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I'm a bit confused about how and when to use beginBackgroundTaskWithExpirationHandler.

Apple show in their examples to use it in applicationDidEnterBackground delegate, to get more time to complete some important task, usually a network transaction.

When looking on my app, it seems like most of my network stuff is important, and when one is started I would like to complete it if the user pressed the home button.

So is it good practice to wrap every network transaction (and I'm not talking about downloading big chunk of data, it mostly some short xml) with beginBackgroundTaskWithExpirationHandler to be on the safe side?

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1 Answer 1

up vote 81 down vote accepted

If you want your network transaction to continue in the background, then you'll need to wrap it in a background task. It's also very important that you call endBackgroundTask when you're finished - otherwise the app will be killed after its allotted time has expired.

Mine tend look something like this:

- (void) doUpdate 
{
    dispatch_async(dispatch_get_global_queue(DISPATCH_QUEUE_PRIORITY_DEFAULT, 0), ^{

        [self beginBackgroundUpdateTask];

        NSURLResponse * response = nil;
        NSError  * error = nil;
        NSData * responseData = [NSURLConnection sendSynchronousRequest: request returningResponse: &response error: &error];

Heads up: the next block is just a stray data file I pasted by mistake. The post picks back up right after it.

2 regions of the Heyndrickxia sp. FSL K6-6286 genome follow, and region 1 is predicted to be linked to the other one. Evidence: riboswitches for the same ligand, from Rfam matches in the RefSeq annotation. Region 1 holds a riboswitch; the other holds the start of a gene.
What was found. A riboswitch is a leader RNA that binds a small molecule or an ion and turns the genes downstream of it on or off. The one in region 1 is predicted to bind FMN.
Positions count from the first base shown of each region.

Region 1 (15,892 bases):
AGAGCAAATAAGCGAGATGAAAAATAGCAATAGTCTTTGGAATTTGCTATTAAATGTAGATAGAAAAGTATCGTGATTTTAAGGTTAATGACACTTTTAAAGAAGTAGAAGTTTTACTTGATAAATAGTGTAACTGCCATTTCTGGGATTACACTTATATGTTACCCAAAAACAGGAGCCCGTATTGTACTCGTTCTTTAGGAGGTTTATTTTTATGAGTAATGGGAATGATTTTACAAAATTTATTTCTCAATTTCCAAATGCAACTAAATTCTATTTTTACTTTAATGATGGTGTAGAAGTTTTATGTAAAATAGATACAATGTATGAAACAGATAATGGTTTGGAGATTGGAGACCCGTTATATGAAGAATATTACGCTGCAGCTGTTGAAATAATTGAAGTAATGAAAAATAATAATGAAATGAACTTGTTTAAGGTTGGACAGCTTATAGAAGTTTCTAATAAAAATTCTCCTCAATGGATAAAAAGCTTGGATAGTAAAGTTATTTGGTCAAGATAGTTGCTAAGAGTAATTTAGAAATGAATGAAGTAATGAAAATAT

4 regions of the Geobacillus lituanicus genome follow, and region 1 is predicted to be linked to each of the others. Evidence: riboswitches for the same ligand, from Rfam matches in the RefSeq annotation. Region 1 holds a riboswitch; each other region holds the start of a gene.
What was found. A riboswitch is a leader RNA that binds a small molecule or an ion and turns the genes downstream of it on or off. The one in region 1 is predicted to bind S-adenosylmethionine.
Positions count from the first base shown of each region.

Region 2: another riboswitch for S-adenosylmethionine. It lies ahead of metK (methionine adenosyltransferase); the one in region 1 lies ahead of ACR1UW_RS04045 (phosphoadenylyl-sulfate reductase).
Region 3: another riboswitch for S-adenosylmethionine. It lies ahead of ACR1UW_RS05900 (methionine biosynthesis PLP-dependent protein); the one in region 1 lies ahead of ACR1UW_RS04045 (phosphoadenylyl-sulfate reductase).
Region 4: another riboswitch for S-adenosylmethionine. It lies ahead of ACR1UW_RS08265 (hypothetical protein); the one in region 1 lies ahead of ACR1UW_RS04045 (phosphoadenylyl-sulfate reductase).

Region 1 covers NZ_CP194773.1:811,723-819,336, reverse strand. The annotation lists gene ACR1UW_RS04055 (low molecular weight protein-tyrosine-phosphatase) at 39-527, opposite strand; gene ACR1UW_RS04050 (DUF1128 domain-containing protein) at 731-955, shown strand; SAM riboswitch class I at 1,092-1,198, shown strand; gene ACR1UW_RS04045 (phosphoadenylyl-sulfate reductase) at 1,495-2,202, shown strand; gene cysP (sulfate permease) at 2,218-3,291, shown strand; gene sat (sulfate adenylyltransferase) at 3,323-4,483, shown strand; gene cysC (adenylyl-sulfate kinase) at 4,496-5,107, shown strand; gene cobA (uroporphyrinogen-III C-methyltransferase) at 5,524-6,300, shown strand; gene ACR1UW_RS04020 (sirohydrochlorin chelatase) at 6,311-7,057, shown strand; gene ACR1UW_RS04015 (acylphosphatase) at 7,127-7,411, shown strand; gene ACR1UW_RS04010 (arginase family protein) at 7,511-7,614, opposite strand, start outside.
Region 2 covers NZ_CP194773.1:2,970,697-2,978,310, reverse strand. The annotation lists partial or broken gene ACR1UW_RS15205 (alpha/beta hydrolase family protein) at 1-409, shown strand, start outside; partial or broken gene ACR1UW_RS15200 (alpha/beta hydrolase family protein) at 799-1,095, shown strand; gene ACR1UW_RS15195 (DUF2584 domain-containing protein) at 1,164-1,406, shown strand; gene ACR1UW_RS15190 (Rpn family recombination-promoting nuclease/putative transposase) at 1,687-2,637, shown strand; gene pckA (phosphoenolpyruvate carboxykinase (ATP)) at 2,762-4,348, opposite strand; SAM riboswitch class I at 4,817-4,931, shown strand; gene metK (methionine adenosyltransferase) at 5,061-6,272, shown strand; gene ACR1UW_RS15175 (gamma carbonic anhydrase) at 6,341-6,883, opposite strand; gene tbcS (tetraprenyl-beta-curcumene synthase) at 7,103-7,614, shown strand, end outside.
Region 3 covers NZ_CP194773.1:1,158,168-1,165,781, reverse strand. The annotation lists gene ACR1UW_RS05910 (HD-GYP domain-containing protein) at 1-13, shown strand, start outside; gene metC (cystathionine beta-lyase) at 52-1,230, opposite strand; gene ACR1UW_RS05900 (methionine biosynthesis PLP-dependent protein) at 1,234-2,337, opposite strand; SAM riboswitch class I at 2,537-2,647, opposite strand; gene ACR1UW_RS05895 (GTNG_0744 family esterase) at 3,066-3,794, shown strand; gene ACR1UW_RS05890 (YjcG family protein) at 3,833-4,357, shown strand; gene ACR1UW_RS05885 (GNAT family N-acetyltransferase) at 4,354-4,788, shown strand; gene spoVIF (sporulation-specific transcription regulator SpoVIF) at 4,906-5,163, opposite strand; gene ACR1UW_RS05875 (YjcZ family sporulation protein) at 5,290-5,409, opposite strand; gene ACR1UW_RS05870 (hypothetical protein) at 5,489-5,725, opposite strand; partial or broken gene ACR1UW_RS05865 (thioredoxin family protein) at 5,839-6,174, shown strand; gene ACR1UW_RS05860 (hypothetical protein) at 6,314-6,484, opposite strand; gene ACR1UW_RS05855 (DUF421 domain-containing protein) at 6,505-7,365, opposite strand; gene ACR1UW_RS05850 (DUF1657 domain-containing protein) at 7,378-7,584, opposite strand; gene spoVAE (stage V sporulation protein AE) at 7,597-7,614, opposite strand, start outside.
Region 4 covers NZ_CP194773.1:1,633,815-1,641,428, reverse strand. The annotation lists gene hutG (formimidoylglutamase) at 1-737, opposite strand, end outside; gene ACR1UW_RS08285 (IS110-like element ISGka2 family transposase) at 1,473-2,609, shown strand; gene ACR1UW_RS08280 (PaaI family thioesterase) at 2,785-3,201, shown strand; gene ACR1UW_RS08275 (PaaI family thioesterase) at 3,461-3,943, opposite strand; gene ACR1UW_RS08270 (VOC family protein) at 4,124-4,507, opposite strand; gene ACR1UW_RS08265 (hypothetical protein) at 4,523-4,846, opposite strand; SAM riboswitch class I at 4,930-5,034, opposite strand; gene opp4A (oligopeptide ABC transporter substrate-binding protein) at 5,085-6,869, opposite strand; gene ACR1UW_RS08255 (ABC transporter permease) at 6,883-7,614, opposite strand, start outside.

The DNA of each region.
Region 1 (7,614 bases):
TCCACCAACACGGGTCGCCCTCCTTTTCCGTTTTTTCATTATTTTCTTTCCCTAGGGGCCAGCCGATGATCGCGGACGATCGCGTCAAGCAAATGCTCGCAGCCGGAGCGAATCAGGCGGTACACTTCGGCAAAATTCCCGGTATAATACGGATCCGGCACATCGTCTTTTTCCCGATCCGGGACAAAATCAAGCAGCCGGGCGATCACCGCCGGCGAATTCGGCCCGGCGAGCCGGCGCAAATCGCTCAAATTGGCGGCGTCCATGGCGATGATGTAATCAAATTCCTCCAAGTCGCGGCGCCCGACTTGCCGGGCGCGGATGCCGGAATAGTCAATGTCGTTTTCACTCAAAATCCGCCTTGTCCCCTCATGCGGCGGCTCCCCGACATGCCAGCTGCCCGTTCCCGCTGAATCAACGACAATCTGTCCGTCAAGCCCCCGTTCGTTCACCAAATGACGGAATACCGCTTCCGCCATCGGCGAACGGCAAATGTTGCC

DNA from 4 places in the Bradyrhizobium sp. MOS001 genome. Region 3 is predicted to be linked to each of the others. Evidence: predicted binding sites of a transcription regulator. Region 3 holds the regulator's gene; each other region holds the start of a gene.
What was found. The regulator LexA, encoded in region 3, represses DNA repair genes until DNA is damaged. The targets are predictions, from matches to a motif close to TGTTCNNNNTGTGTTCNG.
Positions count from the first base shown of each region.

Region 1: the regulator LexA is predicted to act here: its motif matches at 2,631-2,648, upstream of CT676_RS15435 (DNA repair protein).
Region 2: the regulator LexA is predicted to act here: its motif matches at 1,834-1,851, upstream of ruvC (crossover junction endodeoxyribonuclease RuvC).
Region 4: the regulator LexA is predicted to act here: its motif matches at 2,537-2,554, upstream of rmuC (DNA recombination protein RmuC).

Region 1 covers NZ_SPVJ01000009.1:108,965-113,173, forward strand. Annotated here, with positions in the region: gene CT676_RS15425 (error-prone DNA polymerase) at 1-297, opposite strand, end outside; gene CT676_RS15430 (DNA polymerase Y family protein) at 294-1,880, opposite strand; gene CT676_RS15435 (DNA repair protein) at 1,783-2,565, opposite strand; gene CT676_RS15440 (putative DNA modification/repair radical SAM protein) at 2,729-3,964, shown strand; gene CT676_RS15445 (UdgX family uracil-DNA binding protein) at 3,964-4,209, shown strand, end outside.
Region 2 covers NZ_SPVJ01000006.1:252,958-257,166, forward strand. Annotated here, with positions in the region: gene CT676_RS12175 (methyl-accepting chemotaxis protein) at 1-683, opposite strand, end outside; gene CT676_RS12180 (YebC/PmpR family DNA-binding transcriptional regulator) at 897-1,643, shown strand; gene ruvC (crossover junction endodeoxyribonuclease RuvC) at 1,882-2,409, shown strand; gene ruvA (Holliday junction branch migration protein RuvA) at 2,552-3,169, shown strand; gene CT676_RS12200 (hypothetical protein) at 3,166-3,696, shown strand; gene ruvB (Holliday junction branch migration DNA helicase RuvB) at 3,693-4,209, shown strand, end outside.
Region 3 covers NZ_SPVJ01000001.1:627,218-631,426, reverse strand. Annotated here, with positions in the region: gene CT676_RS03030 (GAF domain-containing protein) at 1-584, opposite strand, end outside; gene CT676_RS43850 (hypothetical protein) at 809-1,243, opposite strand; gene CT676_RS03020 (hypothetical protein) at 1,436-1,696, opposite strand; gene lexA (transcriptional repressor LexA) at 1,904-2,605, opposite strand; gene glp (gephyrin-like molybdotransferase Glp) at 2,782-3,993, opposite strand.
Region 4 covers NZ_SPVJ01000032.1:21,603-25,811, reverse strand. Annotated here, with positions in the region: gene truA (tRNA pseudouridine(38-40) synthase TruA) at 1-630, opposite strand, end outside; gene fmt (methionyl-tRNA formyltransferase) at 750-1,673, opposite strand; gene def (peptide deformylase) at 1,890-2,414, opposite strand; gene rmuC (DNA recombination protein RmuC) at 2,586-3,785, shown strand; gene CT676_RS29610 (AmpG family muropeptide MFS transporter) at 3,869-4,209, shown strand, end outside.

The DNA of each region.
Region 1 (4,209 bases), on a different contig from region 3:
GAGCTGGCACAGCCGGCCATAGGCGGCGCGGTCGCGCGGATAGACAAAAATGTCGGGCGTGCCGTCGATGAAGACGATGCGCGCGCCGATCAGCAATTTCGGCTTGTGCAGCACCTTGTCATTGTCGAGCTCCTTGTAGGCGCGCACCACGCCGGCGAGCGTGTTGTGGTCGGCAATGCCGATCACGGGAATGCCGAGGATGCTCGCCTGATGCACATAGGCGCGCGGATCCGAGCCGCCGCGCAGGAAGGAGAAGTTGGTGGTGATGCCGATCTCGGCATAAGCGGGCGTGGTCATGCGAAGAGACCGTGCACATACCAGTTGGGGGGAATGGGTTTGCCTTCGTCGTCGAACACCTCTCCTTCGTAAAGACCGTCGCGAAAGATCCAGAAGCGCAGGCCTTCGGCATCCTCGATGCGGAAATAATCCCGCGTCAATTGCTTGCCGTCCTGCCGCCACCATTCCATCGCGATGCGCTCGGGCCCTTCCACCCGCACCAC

// Do something with the result

        [self endBackgroundUpdateTask];
    });
}
- (void) beginBackgroundUpdateTask
{
    self.backgroundUpdateTask = [[UIApplication sharedApplication] beginBackgroundTaskWithExpirationHandler:^{
        [self endBackgroundUpdateTask];
    }];
}

- (void) endBackgroundUpdateTask
{
    [[UIApplication sharedApplication] endBackgroundTask: self.backgroundUpdateTask];
    self.backgroundUpdateTask = UIBackgroundTaskInvalid;
}

I have a UIBackgroundTaskIdentifier property for each background task


Equivalent code in Swift

func doUpdate () {

    dispatch_async(dispatch_get_global_queue(DISPATCH_QUEUE_PRIORITY_DEFAULT, 0), {

        let taskID = beginBackgroundUpdateTask()

        var response: NSURLResponse?, error: NSError?, request: NSURLRequest?

        let data = NSURLConnection.sendSynchronousRequest(request, returningResponse: &response, error: &error)

        // Do something with the result

        endBackgroundUpdateTask(taskID)

        })
}

func beginBackgroundUpdateTask() -> UIBackgroundTaskIdentifier {
    return UIApplication.sharedApplication().beginBackgroundTaskWithExpirationHandler({})
}

func endBackgroundUpdateTask(taskID: UIBackgroundTaskIdentifier) {
    UIApplication.sharedApplication().endBackgroundTask(taskID)
}
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so u add this code to every important network method? –  Eyal Apr 25 '12 at 16:25
    
Yes, I do... otherwise they stop in when the app enters the background. –  Ashley Mills Apr 25 '12 at 16:27
1  
Thanks for this clear example! (Just changed beingBackgroundUpdateTask to beginBackgroundUpdateTask.) –  newenglander Jan 4 '13 at 14:46
9  
If you call doUpdate multiple times in a row without the work is done, you will overwrite self.backgroundUpdateTask so previous tasks can't be ended properly. You should either store the task identifier each time so you end it properly or use a counter in the begin/end methods. –  thejaz Oct 1 '13 at 16:21
1  
Its great, just add starting brace { for doUpdate function –  Salim Oct 7 '13 at 5:14

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